## Why maths counts

People tell me all the time that they never use the maths they learned in school in the 'real' world.  Well, that's all about to end as I continue a very relevant and serious series that demonstrates the highly relevant nature of the math you learned in school and how it can save your life.

The chase!

You and your friend are being chased across a flat Savanna in Africa by bad guys, on foot.  They are twenty minutes behind you. You have to cover a further ten kilometers to get to safety.  The bad guys are going to send their fittest runners after you.  They will catch you and kill you.  The stakes are high but luckily for you, you have a twenty minute head start.

Scenario one - No maths skills

You look at your friend, the adrenaline is pumping, and you say, "lets just get going, they're gonna catch us.  Run!"  You both sprint off toward safety which is ten kilometers away.  You figure you will just go hell for leather and keep moving.  Hopefully the adrenaline and the head start will be enough.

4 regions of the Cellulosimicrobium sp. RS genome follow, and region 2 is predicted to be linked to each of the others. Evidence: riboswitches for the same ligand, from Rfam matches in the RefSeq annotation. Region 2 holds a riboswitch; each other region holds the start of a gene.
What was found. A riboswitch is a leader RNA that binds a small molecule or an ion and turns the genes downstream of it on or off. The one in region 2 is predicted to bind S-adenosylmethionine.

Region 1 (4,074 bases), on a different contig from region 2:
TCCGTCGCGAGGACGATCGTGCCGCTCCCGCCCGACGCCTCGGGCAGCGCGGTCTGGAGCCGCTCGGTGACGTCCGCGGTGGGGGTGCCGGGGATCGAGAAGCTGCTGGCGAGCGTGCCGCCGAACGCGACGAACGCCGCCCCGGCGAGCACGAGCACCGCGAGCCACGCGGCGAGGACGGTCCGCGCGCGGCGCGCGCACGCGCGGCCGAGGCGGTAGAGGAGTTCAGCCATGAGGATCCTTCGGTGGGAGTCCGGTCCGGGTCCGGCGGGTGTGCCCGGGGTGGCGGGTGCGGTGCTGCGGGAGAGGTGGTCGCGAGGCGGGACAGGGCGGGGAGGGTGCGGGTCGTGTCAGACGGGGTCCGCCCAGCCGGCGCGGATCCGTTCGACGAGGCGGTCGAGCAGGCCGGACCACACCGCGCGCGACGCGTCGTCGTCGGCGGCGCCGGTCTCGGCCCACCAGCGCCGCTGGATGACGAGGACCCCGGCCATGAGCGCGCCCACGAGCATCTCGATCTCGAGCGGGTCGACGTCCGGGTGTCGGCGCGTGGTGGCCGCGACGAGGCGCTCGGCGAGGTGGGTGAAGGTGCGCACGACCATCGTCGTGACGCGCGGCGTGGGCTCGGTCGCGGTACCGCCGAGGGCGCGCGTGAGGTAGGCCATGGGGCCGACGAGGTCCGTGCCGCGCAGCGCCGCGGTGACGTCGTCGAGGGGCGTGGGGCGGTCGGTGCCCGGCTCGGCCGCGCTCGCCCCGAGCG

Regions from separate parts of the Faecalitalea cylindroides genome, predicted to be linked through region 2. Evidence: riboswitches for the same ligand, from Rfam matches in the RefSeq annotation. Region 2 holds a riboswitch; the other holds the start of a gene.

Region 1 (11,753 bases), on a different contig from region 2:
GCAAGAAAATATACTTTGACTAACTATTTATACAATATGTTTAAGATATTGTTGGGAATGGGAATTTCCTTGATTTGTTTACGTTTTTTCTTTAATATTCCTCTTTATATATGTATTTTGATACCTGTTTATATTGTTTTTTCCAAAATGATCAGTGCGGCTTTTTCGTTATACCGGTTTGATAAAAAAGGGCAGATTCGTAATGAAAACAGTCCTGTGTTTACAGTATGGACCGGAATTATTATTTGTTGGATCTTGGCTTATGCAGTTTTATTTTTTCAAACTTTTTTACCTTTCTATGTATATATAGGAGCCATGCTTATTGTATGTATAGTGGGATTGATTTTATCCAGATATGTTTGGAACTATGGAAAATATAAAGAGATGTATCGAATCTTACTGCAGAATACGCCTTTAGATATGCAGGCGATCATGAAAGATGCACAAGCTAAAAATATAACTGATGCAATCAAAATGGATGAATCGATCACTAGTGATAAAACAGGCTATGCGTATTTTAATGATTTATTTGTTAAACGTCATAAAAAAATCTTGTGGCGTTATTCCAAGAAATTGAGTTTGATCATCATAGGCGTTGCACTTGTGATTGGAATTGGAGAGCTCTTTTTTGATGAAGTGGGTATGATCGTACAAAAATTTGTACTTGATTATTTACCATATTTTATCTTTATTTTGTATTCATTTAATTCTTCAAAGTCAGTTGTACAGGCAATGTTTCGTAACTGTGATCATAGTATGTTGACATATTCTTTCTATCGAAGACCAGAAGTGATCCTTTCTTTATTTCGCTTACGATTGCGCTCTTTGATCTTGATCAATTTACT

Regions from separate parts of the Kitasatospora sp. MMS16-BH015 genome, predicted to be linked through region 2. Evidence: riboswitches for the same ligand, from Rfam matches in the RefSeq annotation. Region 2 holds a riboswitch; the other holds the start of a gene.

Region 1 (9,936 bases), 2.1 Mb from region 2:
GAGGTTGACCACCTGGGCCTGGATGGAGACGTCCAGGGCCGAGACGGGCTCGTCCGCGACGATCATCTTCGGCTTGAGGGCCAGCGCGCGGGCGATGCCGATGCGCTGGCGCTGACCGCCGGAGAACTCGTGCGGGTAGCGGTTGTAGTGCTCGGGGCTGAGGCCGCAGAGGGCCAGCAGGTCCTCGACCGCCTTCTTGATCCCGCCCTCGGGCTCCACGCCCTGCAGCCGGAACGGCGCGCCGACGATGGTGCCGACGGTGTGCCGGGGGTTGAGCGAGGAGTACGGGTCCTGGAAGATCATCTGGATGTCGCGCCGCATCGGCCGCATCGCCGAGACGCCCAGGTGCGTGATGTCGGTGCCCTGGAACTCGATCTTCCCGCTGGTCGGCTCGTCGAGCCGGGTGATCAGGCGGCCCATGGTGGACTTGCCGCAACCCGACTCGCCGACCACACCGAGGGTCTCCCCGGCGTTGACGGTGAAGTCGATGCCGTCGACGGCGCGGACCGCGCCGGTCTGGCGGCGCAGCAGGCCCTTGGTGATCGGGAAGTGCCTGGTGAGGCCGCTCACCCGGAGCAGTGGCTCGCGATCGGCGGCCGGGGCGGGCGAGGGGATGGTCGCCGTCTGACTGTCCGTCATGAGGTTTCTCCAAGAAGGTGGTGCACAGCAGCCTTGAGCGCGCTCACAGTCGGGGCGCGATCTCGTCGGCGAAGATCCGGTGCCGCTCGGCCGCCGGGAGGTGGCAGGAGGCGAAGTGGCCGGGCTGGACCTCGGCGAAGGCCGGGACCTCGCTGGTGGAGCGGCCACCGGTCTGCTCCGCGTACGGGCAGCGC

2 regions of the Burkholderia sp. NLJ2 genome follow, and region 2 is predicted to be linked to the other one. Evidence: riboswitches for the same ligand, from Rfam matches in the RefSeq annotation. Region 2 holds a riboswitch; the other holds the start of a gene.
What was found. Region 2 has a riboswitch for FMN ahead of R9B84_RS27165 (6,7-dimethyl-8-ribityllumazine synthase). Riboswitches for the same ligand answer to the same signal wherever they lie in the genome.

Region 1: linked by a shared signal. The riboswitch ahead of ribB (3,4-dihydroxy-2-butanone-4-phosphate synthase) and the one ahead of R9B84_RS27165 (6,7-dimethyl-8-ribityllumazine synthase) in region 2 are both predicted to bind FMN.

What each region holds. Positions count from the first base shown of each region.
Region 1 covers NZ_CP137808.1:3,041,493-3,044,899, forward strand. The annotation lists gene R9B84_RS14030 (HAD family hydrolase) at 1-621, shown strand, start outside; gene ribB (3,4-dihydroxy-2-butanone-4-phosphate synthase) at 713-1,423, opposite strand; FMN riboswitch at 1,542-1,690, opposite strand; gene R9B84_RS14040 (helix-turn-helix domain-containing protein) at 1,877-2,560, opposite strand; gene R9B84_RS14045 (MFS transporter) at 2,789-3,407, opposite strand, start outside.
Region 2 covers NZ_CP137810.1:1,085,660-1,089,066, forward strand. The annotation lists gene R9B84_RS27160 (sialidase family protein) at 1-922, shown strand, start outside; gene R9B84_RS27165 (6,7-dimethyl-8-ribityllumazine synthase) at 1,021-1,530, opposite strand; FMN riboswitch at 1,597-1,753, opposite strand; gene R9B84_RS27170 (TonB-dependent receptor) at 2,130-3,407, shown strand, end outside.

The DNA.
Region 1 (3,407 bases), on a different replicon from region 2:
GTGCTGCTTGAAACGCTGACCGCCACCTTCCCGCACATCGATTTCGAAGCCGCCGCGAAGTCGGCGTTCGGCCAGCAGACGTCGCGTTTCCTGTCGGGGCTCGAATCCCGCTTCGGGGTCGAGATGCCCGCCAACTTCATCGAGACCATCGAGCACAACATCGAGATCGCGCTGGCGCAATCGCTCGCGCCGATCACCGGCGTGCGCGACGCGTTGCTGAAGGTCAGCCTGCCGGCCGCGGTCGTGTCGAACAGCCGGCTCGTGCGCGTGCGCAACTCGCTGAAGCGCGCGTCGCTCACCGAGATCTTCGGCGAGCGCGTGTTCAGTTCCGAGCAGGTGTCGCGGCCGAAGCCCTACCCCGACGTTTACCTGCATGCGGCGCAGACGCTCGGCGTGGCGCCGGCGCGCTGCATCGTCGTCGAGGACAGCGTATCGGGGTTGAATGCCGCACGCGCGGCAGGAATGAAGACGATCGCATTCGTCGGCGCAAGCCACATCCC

Unfortunately, you and your friend hit the wall after two kilometers.  The heat has sucked the moisture from your body, cramp is kicking in, and the sun is beating down on you and its only getting hotter.  The energy is gone, but fear pushes you on.  After five kilometers you start walking, because you simply have no energy left to move.  Suddenly you hear them coming and start to sprint, but fatigue, dehydration and cramp continue to slow you down.  They catch you two kilometers from safety. It ain't pretty.

Scenario two.  High maths skills

Instead of sprinting off like maniacs you grab a stick and start doing some maths.

What is our head start?  20 minutes.

Okay, the bad guys are sending their best runners after us. In what time does a top runner run one kilometer?  What is a reasonable upper range?  Lets say 5 minutes per kilometer average over ten kilometers in the Savanna. That means they can get to the other side in 50 minutes.  That means we have 70 minutes to reach the end point at the same time as our pursuers. This means that we can travel at an average speed of seven minutes per kilometer.  If you stick to this pace you will make it!

Seven minutes a kilometer is pretty reasonable - even in the hot hot sun.

Guess what?  You and your friend make it because of your maths skills!  That's right, as you sip back on some cold beers you realise that maths saved your life!

To end
Algebra is highly relevant! You just never know when such a scenario might occur.

Are my calculations right?  How else could I have worked this out?  Linear graphs anyone?